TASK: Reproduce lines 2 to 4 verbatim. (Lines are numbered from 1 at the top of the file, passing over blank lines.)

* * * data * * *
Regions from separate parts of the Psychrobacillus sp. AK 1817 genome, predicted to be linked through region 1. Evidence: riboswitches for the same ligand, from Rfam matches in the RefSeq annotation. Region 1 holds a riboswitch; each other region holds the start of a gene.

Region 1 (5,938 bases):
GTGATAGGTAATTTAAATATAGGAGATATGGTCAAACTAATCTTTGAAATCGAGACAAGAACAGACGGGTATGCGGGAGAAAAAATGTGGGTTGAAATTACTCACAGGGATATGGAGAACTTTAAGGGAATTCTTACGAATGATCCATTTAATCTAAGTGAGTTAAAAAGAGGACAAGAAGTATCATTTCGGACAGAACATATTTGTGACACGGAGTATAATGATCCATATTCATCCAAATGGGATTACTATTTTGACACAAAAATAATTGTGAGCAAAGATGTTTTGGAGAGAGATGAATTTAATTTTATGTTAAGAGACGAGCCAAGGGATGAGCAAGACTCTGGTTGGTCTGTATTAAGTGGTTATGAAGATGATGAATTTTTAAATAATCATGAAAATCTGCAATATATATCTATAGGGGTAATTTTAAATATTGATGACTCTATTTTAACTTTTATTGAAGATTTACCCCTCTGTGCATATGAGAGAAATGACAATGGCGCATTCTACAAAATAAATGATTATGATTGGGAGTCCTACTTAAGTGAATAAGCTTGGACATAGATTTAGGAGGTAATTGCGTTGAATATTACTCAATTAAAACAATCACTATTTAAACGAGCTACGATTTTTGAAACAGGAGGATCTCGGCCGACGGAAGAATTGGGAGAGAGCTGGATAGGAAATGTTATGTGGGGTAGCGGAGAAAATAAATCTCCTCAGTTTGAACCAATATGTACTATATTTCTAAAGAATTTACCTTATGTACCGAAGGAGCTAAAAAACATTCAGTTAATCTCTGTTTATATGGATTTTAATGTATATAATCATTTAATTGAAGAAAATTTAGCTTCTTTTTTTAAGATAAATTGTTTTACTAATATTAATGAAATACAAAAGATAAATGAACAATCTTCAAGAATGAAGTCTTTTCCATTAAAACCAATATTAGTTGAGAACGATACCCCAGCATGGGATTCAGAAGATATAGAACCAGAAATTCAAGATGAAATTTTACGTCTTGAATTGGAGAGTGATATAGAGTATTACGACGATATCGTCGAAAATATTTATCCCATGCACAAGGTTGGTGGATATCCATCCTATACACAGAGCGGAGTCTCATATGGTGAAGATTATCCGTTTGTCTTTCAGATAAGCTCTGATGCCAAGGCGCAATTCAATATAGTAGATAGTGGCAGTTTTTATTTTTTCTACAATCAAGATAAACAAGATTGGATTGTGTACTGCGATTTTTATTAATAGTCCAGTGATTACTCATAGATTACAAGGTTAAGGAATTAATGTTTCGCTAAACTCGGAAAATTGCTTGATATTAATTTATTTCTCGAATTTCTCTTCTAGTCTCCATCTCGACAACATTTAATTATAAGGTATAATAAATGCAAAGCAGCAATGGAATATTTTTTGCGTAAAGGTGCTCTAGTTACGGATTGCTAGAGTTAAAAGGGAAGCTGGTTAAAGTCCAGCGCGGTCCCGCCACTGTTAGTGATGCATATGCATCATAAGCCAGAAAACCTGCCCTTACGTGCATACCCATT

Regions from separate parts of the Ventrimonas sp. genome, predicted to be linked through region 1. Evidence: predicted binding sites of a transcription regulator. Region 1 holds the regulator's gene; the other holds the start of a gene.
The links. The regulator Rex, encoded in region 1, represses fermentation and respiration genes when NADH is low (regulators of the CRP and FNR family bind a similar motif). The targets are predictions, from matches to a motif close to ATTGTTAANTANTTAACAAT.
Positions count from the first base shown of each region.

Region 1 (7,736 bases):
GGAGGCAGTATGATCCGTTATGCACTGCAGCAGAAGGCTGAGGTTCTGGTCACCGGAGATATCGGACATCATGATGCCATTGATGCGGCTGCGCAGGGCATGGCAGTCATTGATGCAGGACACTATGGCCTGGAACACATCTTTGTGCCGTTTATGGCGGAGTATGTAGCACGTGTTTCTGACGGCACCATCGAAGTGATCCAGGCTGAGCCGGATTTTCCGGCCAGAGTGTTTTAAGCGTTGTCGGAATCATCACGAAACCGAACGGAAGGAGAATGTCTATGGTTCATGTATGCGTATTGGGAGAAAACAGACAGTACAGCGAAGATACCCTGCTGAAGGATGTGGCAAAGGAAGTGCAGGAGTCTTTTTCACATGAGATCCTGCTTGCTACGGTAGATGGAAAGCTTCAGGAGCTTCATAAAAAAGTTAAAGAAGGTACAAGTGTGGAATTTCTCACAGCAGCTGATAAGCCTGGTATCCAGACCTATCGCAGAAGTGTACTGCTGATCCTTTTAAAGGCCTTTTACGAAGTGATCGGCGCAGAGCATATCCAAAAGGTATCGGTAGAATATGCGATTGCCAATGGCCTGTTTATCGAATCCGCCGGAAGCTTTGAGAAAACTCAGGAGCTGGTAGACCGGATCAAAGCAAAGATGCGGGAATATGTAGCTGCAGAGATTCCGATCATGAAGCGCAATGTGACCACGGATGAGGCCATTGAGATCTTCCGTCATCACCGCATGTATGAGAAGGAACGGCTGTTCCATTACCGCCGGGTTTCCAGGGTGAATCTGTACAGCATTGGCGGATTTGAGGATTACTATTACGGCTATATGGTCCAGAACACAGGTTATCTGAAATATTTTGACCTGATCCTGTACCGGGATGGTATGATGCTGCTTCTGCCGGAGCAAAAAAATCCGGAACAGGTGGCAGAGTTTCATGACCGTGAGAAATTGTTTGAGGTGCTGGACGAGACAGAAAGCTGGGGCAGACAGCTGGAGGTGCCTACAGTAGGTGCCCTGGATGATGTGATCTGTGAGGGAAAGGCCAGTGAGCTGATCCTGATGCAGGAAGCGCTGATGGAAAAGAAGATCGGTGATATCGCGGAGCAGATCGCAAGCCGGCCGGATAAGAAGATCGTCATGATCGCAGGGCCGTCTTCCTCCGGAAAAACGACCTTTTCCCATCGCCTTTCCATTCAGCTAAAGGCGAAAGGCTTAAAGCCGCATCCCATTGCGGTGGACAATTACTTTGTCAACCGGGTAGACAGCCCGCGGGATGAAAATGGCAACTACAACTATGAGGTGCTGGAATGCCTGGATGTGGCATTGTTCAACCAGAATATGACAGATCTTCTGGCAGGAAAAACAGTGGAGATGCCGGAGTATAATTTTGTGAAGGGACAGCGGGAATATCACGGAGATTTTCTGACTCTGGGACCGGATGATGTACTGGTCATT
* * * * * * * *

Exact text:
Region 1 (5,938 bases):
GTGATAGGTAATTTAAATATAGGAGATATGGTCAAACTAATCTTTGAAATCGAGACAAGAACAGACGGGTATGCGGGAGAAAAAATGTGGGTTGAAATTACTCACAGGGATATGGAGAACTTTAAGGGAATTCTTACGAATGATCCATTTAATCTAAGTGAGTTAAAAAGAGGACAAGAAGTATCATTTCGGACAGAACATATTTGTGACACGGAGTATAATGATCCATATTCATCCAAATGGGATTACTATTTTGACACAAAAATAATTGTGAGCAAAGATGTTTTGGAGAGAGATGAATTTAATTTTATGTTAAGAGACGAGCCAAGGGATGAGCAAGACTCTGGTTGGTCTGTATTAAGTGGTTATGAAGATGATGAATTTTTAAATAATCATGAAAATCTGCAATATATATCTATAGGGGTAATTTTAAATATTGATGACTCTATTTTAACTTTTATTGAAGATTTACCCCTCTGTGCATATGAGAGAAATGACAATGGCGCATTCTACAAAATAAATGATTATGATTGGGAGTCCTACTTAAGTGAATAAGCTTGGACATAGATTTAGGAGGTAATTGCGTTGAATATTACTCAATTAAAACAATCACTATTTAAACGAGCTACGATTTTTGAAACAGGAGGATCTCGGCCGACGGAAGAATTGGGAGAGAGCTGGATAGGAAATGTTATGTGGGGTAGCGGAGAAAATAAATCTCCTCAGTTTGAACCAATATGTACTATATTTCTAAAGAATTTACCTTATGTACCGAAGGAGCTAAAAAACATTCAGTTAATCTCTGTTTATATGGATTTTAATGTATATAATCATTTAATTGAAGAAAATTTAGCTTCTTTTTTTAAGATAAATTGTTTTACTAATATTAATGAAATACAAAAGATAAATGAACAATCTTCAAGAATGAAGTCTTTTCCATTAAAACCAATATTAGTTGAGAACGATACCCCAGCATGGGATTCAGAAGATATAGAACCAGAAATTCAAGATGAAATTTTACGTCTTGAATTGGAGAGTGATATAGAGTATTACGACGATATCGTCGAAAATATTTATCCCATGCACAAGGTTGGTGGATATCCATCCTATACACAGAGCGGAGTCTCATATGGTGAAGATTATCCGTTTGTCTTTCAGATAAGCTCTGATGCCAAGGCGCAATTCAATATAGTAGATAGTGGCAGTTTTTATTTTTTCTACAATCAAGATAAACAAGATTGGATTGTGTACTGCGATTTTTATTAATAGTCCAGTGATTACTCATAGATTACAAGGTTAAGGAATTAATGTTTCGCTAAACTCGGAAAATTGCTTGATATTAATTTATTTCTCGAATTTCTCTTCTAGTCTCCATCTCGACAACATTTAATTATAAGGTATAATAAATGCAAAGCAGCAATGGAATATTTTTTGCGTAAAGGTGCTCTAGTTACGGATTGCTAGAGTTAAAAGGGAAGCTGGTTAAAGTCCAGCGCGGTCCCGCCACTGTTAGTGATGCATATGCATCATAAGCCAGAAAACCTGCCCTTACGTGCATACCCATT

Regions from separate parts of the Ventrimonas sp. genome, predicted to be linked through region 1. Evidence: predicted binding sites of a transcription regulator. Region 1 holds the regulator's gene; the other holds the start of a gene.